How to manage cravings when giving up smoking

So, you’ve decided to quit smoking. You know where you want to end up, a smoke free life, but you also know exactly how strong the urge to smoke a cigarette can be.

Managing the cravings that come with quitting smoking requires more than a ‘toughen-up’ mentality, it’s not easy to deal with cravings. In fact, only 3 in every 100 smokers are able to stop smoking permanently through a cold-turkey approach1.

This means the majority of quitters, if they leave their cigarette cravings untreated, will suffer a smoking relapse1. So, take a proactive approach to controlling your cravings to improve your chances of quitting smoking.

Different types of craving

The craving sensations you feel when quitting smoking often come from both the loss of the perceived benefits of smoking, and partly as a direct result of nicotine withdrawal.

While the urge to smoke will get less frequent the longer you go without smoking, you can still find yourself feeling intense craving even months after your last cigarette.

These cravings can be classified into two different types of craving:

  • A sudden intense craving – usually initiated by a trigger, such as stress2, alcohol3, or a social occasion
  • A steady background craving – this will slowly fade in the first few weeks after your last cigarette1

How to control cravings for smoking

Controlling the cravings from cigarettes requires willpower. However, using support services and quit smoking aids can improve your chances of conquering the urge to smoke. The NHS recommends three ways to control cravings for smoking:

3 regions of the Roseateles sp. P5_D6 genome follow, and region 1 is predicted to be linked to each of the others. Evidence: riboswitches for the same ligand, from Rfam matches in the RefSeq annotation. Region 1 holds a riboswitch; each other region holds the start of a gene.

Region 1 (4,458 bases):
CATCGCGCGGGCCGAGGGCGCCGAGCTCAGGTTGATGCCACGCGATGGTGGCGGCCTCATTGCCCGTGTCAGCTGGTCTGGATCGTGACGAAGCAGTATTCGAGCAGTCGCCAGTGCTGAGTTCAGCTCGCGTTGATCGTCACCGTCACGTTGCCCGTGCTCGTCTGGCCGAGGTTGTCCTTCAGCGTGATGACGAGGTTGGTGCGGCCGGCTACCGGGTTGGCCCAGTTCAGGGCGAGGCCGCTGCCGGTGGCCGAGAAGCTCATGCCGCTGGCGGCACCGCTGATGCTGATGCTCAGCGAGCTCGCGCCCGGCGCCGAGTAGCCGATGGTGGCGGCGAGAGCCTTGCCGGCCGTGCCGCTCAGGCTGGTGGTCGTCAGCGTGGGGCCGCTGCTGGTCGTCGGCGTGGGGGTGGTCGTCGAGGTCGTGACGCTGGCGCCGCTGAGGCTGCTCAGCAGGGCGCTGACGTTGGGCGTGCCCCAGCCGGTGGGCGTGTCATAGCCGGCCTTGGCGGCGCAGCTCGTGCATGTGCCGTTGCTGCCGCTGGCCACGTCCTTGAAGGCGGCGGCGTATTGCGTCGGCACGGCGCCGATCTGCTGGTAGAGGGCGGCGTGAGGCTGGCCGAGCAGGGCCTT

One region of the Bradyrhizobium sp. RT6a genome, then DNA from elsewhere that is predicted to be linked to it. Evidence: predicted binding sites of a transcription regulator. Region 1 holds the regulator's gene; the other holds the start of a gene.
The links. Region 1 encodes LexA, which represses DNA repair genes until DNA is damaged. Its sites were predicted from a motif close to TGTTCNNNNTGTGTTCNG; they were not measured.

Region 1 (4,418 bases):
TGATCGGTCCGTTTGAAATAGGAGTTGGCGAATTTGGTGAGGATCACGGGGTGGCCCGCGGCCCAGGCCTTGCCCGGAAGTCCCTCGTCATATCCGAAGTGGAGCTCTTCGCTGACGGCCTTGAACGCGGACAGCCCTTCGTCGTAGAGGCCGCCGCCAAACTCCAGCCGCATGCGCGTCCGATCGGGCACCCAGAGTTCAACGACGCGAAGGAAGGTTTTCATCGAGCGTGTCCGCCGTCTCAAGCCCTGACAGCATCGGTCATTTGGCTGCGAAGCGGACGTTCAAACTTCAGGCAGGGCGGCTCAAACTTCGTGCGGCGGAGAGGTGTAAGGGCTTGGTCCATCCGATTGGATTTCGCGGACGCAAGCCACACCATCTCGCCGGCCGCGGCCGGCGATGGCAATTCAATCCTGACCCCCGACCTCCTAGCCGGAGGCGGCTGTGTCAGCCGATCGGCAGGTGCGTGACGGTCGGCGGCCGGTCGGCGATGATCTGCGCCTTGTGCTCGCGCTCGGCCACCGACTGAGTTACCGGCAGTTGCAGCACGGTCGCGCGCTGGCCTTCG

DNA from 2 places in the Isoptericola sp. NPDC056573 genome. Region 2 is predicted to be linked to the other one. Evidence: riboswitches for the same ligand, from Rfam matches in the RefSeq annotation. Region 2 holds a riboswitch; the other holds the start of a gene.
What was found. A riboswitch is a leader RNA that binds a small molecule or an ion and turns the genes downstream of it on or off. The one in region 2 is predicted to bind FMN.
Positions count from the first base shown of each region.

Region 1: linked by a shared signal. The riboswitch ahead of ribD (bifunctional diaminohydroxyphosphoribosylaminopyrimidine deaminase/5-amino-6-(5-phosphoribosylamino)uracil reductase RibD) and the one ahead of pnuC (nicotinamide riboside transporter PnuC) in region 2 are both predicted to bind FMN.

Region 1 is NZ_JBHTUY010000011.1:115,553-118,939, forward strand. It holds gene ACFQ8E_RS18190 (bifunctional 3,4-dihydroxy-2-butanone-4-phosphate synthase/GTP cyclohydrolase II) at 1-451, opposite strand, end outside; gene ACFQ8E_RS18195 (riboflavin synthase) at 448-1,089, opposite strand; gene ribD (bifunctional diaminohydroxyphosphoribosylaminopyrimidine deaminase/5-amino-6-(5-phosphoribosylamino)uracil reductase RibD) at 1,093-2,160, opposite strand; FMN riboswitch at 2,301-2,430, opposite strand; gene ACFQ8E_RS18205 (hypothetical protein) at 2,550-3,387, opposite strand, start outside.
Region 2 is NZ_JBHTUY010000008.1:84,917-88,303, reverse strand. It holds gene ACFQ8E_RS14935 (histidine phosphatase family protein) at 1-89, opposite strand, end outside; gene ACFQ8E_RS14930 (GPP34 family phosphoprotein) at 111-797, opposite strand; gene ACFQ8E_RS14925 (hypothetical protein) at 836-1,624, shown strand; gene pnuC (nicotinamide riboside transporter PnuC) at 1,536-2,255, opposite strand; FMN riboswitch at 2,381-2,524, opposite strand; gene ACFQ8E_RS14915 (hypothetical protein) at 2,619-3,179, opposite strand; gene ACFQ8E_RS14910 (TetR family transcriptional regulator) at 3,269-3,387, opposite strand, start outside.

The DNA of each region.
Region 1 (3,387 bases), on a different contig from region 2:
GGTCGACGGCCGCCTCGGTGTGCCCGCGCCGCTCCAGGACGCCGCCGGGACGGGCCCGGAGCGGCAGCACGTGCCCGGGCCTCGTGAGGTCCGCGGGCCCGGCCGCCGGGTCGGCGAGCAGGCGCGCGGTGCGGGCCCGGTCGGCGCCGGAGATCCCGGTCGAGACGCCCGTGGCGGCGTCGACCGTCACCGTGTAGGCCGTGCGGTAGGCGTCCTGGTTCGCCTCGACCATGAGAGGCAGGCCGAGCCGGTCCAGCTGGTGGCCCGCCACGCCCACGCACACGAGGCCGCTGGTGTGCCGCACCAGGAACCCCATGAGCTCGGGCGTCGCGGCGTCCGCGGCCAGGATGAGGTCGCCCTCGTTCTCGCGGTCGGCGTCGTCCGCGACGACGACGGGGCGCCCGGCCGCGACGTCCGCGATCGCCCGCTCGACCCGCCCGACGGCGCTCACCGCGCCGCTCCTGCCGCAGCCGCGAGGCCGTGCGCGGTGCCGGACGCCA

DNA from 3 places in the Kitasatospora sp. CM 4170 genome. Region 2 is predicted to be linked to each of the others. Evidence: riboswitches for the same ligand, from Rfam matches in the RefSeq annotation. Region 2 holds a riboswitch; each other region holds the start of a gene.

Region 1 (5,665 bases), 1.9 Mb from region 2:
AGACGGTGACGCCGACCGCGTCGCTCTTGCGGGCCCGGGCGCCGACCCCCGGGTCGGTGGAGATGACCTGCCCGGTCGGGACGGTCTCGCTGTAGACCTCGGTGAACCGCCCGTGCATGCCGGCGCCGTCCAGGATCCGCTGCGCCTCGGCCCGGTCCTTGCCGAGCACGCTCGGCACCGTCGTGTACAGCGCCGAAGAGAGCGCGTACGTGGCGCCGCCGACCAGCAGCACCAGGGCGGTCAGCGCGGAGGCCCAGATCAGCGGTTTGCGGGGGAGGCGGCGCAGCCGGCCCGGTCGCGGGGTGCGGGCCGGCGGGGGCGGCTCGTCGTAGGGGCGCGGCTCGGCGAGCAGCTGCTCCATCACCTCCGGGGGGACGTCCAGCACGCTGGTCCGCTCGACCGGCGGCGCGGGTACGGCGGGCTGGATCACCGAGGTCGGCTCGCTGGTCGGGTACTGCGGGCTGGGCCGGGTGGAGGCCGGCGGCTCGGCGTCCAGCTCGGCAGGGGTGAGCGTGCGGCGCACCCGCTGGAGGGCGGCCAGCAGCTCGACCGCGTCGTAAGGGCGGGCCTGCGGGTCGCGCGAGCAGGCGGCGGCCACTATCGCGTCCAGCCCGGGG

Choose one of these approaches, or a combination of approaches, to maximise your ability to control the cravings from stopping smoking.

Controlling cravings with Nicotine Replacement Therapy (NRT)

NRT products are the products you’ll often see sold through some supermarkets and pharmacies. They work by giving your body a dose of nicotine to help you control the cravings, without the toxic chemicals that you find in cigarettes.

Today, they come in a huge variety of formats including nicotine patches, lozenges, mini lozenges, gum or sprays. This means you can choose a format that works for your lifestyle or the approach you wish to take.

Patches traditionally release nicotine more slowly, while products, like lozenges, will act more quickly. A common approach is to combine patches to help deal with the steady background craving, and a quick-working product to tackle sudden intense cravings. Evidence suggests that using a combination of NRT products is more effective than using a single product to reduce cravings4.

Some NRT brands offer a 8-10 week quit smoking step-down programme to help you find the product that is right for you at your stage of the quitting journey.

Prescription medicines

There are prescription medicines available to help you control cravings when quitting smoking. These are only available with a prescription, so you need to contact your doctor or stop smoking advisor to see if these products are right for you.

Change behaviour to control cravings

Unfortunately, no matter how much support you get, at some point you will probably experience an uncomfortable craving while quitting smoking. This will require willpower to conquer. However, there are lifestyle changes you can make that can reduce the occasions you expose yourself to temptation, and to give you the best chance of resisting the urge when it does strike.